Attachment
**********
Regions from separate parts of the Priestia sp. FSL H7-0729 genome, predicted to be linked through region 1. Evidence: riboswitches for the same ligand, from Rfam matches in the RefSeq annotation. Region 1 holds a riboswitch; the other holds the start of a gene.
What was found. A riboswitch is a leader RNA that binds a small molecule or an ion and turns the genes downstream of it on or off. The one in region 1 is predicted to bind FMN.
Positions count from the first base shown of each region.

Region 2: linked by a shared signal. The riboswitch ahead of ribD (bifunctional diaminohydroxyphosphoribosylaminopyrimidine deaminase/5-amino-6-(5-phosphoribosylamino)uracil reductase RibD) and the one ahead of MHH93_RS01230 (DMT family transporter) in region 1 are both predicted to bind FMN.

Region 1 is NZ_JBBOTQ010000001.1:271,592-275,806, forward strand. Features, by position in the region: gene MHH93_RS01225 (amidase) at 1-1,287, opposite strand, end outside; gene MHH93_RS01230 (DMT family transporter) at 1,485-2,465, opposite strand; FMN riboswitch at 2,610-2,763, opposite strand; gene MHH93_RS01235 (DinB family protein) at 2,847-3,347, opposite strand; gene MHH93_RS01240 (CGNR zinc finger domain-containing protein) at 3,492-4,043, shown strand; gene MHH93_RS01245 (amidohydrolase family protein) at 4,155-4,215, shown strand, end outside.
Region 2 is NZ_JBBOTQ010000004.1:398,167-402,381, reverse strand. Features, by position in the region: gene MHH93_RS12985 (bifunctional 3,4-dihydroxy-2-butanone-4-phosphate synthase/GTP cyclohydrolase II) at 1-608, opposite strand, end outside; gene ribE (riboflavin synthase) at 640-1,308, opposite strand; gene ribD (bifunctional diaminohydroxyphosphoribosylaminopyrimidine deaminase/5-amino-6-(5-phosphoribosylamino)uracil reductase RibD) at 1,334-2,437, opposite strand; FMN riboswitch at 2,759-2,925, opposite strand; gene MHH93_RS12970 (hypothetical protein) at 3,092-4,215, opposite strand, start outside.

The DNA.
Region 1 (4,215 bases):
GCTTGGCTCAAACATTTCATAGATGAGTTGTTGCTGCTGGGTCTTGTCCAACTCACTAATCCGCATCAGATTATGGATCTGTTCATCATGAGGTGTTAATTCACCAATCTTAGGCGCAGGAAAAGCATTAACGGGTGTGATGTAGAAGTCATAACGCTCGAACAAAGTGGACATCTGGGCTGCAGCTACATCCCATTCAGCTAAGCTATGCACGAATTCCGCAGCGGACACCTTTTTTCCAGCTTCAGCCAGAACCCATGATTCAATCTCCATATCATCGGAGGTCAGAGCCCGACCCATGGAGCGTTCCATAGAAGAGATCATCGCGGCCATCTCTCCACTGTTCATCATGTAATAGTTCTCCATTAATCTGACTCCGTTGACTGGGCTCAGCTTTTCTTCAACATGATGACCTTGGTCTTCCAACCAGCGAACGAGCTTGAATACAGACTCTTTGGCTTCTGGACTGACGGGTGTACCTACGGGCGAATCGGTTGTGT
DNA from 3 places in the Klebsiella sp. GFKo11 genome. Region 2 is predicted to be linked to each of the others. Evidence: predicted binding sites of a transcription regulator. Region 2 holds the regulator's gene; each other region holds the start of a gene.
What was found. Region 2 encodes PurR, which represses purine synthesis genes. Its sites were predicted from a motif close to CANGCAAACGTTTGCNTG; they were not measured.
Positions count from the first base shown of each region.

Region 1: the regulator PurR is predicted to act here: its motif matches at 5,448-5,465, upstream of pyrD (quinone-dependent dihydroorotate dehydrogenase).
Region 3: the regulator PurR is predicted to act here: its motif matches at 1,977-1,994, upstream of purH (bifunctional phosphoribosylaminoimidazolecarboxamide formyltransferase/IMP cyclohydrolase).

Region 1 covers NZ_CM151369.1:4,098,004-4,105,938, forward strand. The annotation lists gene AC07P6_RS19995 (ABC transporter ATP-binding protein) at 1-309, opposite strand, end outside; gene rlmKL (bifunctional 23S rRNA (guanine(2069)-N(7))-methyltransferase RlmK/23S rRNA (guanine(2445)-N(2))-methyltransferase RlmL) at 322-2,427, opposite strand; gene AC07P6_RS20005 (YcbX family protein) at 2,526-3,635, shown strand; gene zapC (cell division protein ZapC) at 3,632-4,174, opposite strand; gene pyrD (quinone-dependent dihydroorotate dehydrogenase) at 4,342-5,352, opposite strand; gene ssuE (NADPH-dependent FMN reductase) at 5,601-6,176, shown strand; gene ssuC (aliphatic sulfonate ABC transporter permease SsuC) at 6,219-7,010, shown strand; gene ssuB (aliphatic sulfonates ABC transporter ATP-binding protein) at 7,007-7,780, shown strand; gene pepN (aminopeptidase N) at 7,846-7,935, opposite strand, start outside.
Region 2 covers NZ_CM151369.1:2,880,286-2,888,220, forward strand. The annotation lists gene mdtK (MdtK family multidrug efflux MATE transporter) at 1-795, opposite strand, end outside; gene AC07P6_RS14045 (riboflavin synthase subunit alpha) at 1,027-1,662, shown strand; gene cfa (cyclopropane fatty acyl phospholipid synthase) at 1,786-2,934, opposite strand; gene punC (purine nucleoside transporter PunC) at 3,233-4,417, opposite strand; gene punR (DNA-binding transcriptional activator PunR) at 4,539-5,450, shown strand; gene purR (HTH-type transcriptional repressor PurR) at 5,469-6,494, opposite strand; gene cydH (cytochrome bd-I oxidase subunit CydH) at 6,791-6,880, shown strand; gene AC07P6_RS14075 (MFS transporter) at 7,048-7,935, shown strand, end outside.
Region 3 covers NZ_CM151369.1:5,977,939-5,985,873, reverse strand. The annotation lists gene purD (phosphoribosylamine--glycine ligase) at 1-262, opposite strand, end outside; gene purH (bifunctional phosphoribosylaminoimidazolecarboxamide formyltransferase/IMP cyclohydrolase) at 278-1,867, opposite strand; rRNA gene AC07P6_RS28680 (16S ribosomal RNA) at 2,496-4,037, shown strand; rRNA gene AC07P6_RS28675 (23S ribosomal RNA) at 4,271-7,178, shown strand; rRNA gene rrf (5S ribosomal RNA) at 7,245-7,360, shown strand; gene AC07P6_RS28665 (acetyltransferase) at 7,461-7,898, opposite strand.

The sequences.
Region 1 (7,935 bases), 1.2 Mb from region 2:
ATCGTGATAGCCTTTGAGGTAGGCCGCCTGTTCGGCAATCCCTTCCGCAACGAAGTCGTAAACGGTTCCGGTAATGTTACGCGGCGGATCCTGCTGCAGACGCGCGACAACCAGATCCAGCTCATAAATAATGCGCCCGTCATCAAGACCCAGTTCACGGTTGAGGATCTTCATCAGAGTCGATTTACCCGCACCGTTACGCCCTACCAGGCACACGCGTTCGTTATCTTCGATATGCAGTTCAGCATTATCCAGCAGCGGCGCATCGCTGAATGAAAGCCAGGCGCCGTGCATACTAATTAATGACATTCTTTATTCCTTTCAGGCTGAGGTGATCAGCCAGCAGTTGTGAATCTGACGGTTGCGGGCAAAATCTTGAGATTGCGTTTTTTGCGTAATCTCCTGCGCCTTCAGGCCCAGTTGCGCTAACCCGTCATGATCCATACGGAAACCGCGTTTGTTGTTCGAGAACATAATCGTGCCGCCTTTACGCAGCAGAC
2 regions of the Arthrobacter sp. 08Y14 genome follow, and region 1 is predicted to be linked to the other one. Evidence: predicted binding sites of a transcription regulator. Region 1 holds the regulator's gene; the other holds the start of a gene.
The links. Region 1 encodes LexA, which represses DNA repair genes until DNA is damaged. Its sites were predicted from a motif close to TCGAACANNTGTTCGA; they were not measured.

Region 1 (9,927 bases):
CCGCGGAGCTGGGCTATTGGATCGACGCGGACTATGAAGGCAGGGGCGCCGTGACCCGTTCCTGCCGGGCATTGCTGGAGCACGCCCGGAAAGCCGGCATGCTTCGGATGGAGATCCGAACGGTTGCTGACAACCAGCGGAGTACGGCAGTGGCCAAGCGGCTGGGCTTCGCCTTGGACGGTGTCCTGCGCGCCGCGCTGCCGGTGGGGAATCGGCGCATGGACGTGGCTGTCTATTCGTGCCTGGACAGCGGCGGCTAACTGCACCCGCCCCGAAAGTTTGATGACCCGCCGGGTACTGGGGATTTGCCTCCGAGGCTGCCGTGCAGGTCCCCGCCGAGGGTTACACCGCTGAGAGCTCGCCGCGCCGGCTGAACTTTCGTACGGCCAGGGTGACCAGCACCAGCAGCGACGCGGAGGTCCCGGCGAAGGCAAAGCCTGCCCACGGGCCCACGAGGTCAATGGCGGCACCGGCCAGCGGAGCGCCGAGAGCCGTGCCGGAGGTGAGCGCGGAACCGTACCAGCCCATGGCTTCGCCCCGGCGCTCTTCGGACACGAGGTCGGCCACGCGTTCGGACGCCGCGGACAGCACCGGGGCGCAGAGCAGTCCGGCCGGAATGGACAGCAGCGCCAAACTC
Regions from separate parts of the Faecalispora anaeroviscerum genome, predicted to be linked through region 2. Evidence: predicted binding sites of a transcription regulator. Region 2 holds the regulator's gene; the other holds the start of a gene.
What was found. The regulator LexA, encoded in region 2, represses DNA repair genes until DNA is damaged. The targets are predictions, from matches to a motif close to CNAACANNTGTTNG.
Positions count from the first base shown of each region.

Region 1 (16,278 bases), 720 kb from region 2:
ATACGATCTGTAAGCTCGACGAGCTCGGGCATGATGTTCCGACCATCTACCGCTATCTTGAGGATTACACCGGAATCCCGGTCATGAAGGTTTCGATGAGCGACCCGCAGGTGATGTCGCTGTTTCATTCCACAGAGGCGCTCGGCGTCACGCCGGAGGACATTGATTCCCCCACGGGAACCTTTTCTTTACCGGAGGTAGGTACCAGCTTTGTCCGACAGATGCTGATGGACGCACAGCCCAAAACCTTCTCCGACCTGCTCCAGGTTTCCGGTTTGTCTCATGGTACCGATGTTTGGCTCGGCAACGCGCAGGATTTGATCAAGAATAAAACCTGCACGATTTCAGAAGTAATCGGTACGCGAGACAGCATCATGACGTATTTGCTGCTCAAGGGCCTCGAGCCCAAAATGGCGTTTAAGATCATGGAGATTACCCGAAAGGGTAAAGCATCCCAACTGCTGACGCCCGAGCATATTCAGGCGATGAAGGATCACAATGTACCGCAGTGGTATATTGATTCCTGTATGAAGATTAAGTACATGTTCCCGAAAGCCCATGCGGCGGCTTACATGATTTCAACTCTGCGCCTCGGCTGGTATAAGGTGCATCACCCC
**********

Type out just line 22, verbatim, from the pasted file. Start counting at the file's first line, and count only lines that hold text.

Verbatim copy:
The links. Region 1 encodes LexA, which represses DNA repair genes until DNA is damaged. Its sites were predicted from a motif close to TCGAACANNTGTTCGA; they were not measured.